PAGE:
Saturday, September 22, 2012
"Now all that is no more. Now those mountains and deserts are just things, information stocked in my memory. Now that I'm traveling this road through the past, I'm sorry I was that man, that narrow-minded Legionnaire. What did I see of wild camels, of shepherds appearing from nowhere, women in bright colors in fields of stone, all those images?"
---Galoup, Beau Travail
Wednesday, September 19, 2012
This week the good people at The Criterion Collection are releasing a new Blu-Ray edition of one of my favorite movies, Marcel Carné's Children of Paradise, so this seems like a reasonable time to rerun something I wrote a year and a half ago over at the Metro Classics website, back when Metro Classics existed. Back when the Metro existed.
I first learned of Children of Paradise when, back in 1998 (pre-internet and stranded in Spokane, my home town) I read in the newspaper(!) a response to the AFI's recently published Top 100 American Films of All-Time list. The writer, whose name I don't recall, but I believe he wrote for a paper in Arizona, made a list of the top 100 foreign language films to counter the blinders imposed by the AFI's mission (they are the American Film Institute, after all. Which I guess they interpret as being the Institute for American Film, as opposed to the American Institute for Film). Children of Paradise was #2, as I recall, behind only Jean Renoir's The Rules of the Game (which was coincidentally our last Metro Classic, last December).
Living in Spokane, the film was unsurprisingly unavailable at my local video stores, whose foreign film selections tended to consist entirely of the major works of Kurosawa, Fellini, Bergman, Gerard Depardieu and the dubbed Jackie Chan. But, knowing I would soon be moving to Seattle, I clipped the list out of the paper as a guide to future viewing.
When I did move here, the first thing I did after unpacking my mom's minivan was walk the two blocks to Cinema Books. After pouring over the packed shelves for an hour or so, I left and walked a further block to Scarecrow Video. I spent a couple of hours wandering the stacks wide-eyed and open-mouthed. I was like Lawrence catching his first glimpse of the Suez Canal after wandering the Sinai for days. I didn't buy anything at Cinema Books, or rent anything at Scarecrow that first day: I was too intimidated. But I woke up early the next day (and by "early" I mean around noon) and tried again. My initial stack of videos from Scarecrow was about twice as many as one was allowed to rent, so I had to put several back on the shelves. But one of the ones I kept was Children of Paradise. I watched it that afternoon (loved it!) and the next day I went to Cinema Books at bought the BFI monograph on the film by Jill Forbes (one of the first of many previously unavailable cinema books now lining my bookshelves).
But I hadn't watched the film again since then. A few years ago I bought the Criterion DVD, but it had been gathering dust until last week. I was afraid that my love of the movie was more about the context in which I watched it, both the novelty of the big city and as one of my first steps into serious cinephilia. I'd toyed with the idea of trying to get my wife to see it, but the prospect of a three and a half hour black and white French film about mimes in the 19th Century is kind of a tough sell. For the same reason, I've been reluctant to try and play it as a Metro Classic. Well, I'm happy to report that the film is just as great as I remember it. And while it may not be the second greatest foreign film of all-time, it's still pretty awesome and is certainly the best film I've seen from 1945.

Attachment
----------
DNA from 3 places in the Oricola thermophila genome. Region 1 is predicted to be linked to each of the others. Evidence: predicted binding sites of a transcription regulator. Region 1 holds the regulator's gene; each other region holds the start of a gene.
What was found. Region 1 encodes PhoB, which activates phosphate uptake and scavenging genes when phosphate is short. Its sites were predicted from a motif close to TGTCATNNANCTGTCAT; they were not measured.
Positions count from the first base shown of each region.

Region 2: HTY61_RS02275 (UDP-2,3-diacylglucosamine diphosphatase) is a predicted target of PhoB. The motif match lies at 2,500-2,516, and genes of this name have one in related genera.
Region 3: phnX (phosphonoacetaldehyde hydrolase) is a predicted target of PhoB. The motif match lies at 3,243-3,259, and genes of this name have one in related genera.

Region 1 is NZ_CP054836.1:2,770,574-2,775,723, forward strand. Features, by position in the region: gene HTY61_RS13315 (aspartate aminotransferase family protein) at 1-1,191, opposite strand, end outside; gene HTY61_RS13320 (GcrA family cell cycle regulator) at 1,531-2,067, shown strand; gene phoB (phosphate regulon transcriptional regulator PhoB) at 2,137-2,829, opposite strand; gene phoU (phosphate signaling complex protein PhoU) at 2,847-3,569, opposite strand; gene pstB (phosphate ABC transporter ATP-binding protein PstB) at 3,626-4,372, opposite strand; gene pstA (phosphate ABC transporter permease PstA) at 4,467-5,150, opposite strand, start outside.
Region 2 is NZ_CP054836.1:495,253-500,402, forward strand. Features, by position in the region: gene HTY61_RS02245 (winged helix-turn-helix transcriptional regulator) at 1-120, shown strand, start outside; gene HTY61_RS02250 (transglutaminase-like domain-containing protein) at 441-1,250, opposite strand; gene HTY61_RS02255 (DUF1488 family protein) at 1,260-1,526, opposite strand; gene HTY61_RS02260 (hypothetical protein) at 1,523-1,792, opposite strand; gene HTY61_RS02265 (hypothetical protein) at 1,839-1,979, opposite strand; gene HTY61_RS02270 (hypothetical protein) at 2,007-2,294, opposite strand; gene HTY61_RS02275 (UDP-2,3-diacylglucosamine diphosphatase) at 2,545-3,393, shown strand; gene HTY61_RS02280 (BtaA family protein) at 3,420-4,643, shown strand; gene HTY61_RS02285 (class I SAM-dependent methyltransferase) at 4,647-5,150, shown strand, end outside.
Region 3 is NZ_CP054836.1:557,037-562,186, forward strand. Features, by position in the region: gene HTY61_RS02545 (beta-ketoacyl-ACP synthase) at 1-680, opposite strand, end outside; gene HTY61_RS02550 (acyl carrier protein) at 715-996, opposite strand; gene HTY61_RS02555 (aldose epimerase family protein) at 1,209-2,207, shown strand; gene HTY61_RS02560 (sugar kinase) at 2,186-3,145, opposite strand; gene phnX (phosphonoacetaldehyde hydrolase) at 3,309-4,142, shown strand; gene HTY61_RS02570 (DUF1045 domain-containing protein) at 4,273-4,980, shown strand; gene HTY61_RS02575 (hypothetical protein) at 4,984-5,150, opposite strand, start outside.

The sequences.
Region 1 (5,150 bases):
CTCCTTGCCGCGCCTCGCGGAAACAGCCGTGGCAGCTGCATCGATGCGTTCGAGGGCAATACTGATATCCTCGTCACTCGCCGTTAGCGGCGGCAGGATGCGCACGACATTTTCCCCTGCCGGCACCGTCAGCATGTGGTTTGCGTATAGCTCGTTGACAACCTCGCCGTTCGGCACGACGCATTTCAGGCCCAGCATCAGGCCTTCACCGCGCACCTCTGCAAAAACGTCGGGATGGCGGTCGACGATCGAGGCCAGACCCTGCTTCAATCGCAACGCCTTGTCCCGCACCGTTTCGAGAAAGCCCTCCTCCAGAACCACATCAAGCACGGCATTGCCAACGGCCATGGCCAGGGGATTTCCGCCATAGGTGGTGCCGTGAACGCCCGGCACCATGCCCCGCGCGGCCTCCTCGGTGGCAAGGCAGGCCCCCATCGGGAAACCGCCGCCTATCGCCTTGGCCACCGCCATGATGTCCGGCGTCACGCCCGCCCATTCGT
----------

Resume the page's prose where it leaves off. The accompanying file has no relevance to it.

As novelistic as any film ever made (the common comparison has been to call it the French response to Gone with the Wind) it chronicles the complex love pentagon around the beautiful Garance (played by Arletty, who was shortly to be imprisoned for having an affair with a German officer during the war). She's loved by the roguish, womanizing aspiring actor Frédérick Lemaître, the villainous thief Lacenaire, the shy and sensitive mime Baptiste and a rich aristocrat. The first hour and 15 minutes of the film is breathtaking in the scope of its storytelling despite taking place entirely in the course of a single day. Carné and his accomplished screenwriter, Jacques Prévert, introduce every major character, theme and relationship in the film while creating a fully detailed and realized world for those relationships to intersect within.
The film is structured almost entirely as a series of one-on-one conversations, intercut with performance footage of the actors at work (most memorably Baptiste's pantomimes and Frédérick's improvised, and crowd-pleasing mutilation of the terrible play he's starring in). Every major character gets a scene with every other character, so in addition to the dramatics of the love triangle, and the fascinating of the details of 19th century theatre, we get to see a whole range of human interaction. Whereas Gone with the Wind, to the benefit of the kind of story it's telling, I think, remains resolutely focused on its heroine's point of view, with every scene and most every conversation being about her, Garance at times fades into the background of Children of Paradise, allowing the men to become as fully realized as she is, if not more so. The difference is that between creating a great character and a great world.
After the first third, the film is not quite as remarkable. The relations and complications introduced in that first day play out, first a few weeks later, with Garance and Frédérick living together and performing in Baptiste's pantomime and then years later when Garance returns to Paris after running away with the aristocrat. In the end, everyone meets and talks with everyone else, some people die and everyone is unhappy except the audience, the true residents of Paradise. (Literally, that's what they called the theatre balcony).